To receive information concerning each of nodes A-F based on an active protocol (step 510), INE 170 may use a SNMP (Simple Network Management Protocol) or, alternatively, a command line interface (CLI) command to query each of the nodes for any information. For example, if INE 170 cannot determine information for node E 453 (e.g., interfaces at the node), INE 170 may use SNMP to query that node. Since a SNMP query provides additional processing burden on a node when compared to passively receiving routing protocol information, in some embodiments, the use of active protocols, such as SNMP or CLI, is minimized and used when the passive routing protocol approach fails to provide sufficient information regarding a node.
INE 170 may continuously receive information for nodes A-F 150, 450-454. When network 4000 reaches a quiescent state, INE 170 may proceed to resolve conflicting information received in steps 505 and 510 (steps 512-520) both during the quiescent state and before the quiescent (discovery) state. INE 170 may determine that network 4000 is not in a quiescent state when INE 170 continues to discover additional nodes on network 4000. For example, when a predetermined period of time elapses (e.g., 2 minutes) without the discovery of a node, INE 170 may then determine that network 4000 is in a quiescent state. In some embodiments, attempting to proceed to steps 520-540 before network 4000 is quiescent can lead to erroneous results.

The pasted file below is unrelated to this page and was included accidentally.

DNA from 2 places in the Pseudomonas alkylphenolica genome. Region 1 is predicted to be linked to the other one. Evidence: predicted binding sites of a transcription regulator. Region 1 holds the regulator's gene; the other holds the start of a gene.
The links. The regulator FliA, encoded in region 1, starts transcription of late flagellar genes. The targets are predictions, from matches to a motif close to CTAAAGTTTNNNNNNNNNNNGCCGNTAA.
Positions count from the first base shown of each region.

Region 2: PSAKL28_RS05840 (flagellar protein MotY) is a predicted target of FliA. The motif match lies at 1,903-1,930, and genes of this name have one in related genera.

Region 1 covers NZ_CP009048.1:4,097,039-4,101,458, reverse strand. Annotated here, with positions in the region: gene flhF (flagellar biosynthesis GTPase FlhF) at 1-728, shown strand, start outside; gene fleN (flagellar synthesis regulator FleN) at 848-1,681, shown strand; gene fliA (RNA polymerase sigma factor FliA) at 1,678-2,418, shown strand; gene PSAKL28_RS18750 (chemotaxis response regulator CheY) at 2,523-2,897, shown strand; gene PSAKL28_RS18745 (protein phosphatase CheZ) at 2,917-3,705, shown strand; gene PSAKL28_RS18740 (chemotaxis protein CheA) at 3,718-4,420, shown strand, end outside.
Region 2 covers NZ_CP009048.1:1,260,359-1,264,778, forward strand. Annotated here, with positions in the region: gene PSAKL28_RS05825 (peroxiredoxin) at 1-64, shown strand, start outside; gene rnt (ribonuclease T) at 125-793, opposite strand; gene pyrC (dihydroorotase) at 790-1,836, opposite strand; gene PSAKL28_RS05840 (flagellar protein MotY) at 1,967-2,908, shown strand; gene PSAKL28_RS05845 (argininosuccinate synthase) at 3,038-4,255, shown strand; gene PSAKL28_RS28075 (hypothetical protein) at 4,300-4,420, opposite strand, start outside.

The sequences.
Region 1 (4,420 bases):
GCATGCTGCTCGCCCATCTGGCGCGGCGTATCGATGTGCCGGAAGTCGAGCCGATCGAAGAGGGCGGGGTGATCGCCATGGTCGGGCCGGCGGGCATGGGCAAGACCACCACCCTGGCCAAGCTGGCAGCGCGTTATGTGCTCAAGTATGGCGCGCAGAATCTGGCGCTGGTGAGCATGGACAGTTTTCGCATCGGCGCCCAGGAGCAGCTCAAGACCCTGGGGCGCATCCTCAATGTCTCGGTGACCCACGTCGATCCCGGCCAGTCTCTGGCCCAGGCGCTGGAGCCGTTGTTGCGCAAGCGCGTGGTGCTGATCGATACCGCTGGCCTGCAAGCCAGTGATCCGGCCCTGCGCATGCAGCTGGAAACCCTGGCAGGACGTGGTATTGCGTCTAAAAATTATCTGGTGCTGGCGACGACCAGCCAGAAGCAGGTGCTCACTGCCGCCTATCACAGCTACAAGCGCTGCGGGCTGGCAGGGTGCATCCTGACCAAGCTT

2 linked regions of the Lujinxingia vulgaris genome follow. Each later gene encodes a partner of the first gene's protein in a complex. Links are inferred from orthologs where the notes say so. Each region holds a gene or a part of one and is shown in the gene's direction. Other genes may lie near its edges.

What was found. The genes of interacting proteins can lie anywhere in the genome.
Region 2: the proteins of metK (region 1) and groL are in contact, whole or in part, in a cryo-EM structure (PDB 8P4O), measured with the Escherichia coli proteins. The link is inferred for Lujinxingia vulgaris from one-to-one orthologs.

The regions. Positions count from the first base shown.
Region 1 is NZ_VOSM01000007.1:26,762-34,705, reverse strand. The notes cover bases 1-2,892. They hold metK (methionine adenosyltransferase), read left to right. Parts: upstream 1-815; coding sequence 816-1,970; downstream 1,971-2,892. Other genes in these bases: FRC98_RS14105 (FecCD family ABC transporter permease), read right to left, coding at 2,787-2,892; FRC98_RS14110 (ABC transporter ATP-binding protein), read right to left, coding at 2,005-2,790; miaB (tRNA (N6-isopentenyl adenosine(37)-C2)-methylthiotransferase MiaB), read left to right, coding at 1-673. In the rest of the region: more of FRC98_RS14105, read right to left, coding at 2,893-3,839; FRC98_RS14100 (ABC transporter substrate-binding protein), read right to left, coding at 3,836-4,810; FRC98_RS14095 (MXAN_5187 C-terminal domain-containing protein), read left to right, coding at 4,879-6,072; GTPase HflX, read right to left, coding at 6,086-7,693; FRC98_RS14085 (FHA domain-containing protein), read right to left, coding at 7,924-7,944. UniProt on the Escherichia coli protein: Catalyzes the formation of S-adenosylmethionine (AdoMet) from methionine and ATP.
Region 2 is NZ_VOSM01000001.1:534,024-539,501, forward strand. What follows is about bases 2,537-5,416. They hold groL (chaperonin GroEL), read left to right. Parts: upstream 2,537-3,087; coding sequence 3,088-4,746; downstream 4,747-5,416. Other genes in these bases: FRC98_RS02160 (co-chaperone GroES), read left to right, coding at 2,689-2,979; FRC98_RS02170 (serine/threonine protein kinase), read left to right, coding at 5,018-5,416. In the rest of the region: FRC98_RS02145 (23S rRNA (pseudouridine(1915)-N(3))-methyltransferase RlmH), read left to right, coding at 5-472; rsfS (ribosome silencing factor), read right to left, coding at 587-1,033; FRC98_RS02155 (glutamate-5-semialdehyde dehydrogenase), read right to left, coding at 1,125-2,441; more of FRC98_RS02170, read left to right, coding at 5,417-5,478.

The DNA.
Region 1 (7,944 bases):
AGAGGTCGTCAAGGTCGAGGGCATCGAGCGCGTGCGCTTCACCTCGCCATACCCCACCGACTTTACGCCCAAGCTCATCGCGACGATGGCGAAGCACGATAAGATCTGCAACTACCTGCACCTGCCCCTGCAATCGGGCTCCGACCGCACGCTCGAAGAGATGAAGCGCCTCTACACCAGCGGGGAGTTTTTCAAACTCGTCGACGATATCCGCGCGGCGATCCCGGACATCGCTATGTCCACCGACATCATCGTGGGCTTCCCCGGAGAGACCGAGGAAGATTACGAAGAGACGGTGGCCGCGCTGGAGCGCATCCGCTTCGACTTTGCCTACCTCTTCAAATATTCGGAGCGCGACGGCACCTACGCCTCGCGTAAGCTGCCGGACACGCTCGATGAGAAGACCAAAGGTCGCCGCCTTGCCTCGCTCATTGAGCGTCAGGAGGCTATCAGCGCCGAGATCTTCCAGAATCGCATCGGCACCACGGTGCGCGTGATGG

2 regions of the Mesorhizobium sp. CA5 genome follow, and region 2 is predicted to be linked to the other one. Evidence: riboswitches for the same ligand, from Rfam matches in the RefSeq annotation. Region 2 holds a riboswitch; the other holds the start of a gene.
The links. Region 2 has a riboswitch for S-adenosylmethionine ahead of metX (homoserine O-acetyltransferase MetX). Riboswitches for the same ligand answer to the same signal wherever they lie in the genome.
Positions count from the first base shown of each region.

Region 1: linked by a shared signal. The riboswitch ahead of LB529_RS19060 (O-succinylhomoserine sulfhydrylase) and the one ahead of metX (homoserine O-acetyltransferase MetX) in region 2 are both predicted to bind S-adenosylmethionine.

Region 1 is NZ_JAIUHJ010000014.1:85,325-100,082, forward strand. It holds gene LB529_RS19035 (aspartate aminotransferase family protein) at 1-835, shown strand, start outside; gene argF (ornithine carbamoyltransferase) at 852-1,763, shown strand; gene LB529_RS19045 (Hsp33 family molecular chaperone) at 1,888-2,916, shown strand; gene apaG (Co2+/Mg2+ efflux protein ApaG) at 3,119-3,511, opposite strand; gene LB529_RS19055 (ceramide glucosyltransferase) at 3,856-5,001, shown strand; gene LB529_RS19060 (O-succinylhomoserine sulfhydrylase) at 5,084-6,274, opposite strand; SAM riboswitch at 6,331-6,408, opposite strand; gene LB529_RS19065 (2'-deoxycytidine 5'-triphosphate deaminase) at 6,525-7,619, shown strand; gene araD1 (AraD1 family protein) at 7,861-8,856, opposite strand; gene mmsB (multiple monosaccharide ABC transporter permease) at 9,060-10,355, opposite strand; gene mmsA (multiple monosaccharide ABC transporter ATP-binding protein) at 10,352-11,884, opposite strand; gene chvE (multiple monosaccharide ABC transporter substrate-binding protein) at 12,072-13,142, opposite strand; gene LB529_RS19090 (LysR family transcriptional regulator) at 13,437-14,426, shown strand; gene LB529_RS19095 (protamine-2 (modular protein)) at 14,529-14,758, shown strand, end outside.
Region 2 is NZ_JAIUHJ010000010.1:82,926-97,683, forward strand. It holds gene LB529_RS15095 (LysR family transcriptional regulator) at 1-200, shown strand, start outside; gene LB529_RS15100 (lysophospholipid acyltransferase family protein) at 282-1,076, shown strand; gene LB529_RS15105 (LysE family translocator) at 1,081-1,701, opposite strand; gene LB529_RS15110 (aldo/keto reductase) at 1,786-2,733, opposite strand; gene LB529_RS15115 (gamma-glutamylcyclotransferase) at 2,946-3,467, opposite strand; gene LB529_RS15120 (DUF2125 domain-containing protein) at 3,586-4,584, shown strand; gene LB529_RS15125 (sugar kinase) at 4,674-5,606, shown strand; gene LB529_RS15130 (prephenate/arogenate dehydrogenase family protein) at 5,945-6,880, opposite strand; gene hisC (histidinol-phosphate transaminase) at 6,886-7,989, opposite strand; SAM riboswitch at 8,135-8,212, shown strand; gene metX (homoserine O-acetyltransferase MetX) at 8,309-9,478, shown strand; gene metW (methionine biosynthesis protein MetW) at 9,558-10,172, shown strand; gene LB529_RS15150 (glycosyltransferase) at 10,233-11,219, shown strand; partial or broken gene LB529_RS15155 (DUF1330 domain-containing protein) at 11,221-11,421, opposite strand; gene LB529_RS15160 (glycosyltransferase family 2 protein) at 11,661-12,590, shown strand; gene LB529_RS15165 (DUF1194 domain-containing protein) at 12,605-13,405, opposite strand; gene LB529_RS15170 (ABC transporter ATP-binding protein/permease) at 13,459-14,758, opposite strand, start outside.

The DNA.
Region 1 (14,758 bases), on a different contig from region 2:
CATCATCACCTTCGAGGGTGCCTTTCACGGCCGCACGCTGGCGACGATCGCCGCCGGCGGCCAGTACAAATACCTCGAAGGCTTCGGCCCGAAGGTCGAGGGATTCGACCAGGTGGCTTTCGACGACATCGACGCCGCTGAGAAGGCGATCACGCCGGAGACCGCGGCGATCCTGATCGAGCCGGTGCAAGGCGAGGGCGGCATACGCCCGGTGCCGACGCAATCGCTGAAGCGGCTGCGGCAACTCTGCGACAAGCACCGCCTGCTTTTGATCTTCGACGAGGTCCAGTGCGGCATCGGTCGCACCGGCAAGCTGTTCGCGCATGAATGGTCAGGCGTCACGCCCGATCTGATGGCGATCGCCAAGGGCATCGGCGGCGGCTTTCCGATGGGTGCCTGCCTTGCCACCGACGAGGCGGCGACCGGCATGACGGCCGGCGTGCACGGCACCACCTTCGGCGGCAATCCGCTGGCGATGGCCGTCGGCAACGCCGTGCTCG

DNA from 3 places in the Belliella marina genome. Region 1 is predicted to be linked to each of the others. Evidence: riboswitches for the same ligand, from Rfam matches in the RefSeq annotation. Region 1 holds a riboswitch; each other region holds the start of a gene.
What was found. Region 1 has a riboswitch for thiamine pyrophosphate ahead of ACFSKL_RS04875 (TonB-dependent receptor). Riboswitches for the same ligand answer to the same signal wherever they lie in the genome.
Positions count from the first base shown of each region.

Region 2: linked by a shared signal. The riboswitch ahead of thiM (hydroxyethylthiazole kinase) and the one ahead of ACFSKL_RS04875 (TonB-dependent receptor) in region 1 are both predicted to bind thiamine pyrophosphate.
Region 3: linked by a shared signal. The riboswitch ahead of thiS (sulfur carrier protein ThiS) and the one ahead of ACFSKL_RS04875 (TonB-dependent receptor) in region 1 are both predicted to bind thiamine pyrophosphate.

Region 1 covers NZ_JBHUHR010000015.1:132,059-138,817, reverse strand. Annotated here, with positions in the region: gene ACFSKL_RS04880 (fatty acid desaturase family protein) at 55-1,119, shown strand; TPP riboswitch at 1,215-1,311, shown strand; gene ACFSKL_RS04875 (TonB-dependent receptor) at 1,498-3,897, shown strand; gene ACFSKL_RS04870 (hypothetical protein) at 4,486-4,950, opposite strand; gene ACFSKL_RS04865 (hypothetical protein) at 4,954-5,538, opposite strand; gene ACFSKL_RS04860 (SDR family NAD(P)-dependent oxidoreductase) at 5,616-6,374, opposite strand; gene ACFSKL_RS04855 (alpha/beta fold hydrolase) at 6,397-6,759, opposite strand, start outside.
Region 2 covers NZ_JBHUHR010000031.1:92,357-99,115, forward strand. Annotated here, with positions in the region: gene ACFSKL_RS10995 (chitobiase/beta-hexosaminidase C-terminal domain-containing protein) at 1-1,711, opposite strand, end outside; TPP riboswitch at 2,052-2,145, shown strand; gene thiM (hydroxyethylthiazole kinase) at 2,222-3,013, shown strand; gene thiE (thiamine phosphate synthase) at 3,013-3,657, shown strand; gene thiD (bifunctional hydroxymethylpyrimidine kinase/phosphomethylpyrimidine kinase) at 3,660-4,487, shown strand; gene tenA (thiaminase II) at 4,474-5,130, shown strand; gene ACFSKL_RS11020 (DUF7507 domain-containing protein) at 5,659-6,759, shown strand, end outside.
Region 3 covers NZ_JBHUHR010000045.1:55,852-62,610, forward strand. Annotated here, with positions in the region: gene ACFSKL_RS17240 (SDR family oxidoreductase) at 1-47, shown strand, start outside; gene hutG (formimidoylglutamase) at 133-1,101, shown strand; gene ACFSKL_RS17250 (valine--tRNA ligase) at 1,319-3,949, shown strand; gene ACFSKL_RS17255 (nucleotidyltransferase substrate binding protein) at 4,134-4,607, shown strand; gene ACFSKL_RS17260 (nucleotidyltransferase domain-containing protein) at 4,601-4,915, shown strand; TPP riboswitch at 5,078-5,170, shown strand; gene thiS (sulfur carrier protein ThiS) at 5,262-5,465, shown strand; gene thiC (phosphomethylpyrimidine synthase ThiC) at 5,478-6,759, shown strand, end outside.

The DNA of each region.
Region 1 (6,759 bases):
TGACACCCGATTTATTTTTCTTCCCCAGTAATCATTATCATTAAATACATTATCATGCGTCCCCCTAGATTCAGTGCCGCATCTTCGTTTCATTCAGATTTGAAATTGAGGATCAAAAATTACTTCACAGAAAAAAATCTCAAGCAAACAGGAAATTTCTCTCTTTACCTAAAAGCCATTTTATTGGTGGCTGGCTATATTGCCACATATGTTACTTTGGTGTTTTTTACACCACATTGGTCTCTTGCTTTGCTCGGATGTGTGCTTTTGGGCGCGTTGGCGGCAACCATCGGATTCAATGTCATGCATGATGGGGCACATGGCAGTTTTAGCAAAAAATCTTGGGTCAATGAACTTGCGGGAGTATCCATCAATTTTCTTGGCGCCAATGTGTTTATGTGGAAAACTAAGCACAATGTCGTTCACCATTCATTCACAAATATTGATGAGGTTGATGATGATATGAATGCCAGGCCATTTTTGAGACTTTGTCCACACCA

To resolve conflicting information received in steps 505 and 510, INE 170 may simply include a rule to resolve any conflicts (step 520). For example, INE 170 may disregard any SNMP information gathered in step 510 from a node, if the information conflicts with information received based on a routing protocol, such as RIP. Alternatively, any other rule(s) may be used, such as disregarding information gathered during step 505 when it conflicts with information from step 510.
INE 170 may directly discover network objects (step 530) based on the received information included in the routing protocol message exchanges between nodes A-F 150, 450-454. For example, INE 170 may identify a node, e.g., node A 150, its interfaces, its peers, any routes associated with that node, and any labels and/or corresponding paths associated with that node. For example, INE 170 may use OSPF to identify nodes, adjacent links connecting neighboring nodes and interfaces associated with any links. In the case of BGP, INE 170 may identify Internet routes advertised by a peer node, interfaces associated with the routes, and VPN information (e.g., exported route targets). Moreover, INE 170 may store the network object information in a structure so that all the information associated with node A is stored (or indexed) relative to node A, as described below in greater detail with respect to FIG. 9.
FIG. 6 depicts exemplary network object information discovered directly from the information received in steps 505 and 510. Referring to FIG. 6, network object information for a node 605 may include one or more of the following: interfaces 665 at node 605; Border Gateway Protocol (BGP) peer(s) 660; Open Shortest Path First (OSPF) neighbors 610; FTN (Forward Equivalency Class-To-Next-Hop Label Forwarding Entry) information table 615 (see, e.g., RFC-3031, January 2001, “Multiprotocol Label Switching Architecture [MPLS]”); MPLS label forwarding information 620; VPN Routing and Forwarding (VRF) information 640; Virtual Private Network (VPN) route information 625 associated with VRF information 640; any route target(s) 630 associated with VRF information 640; and any Internet Route information 650.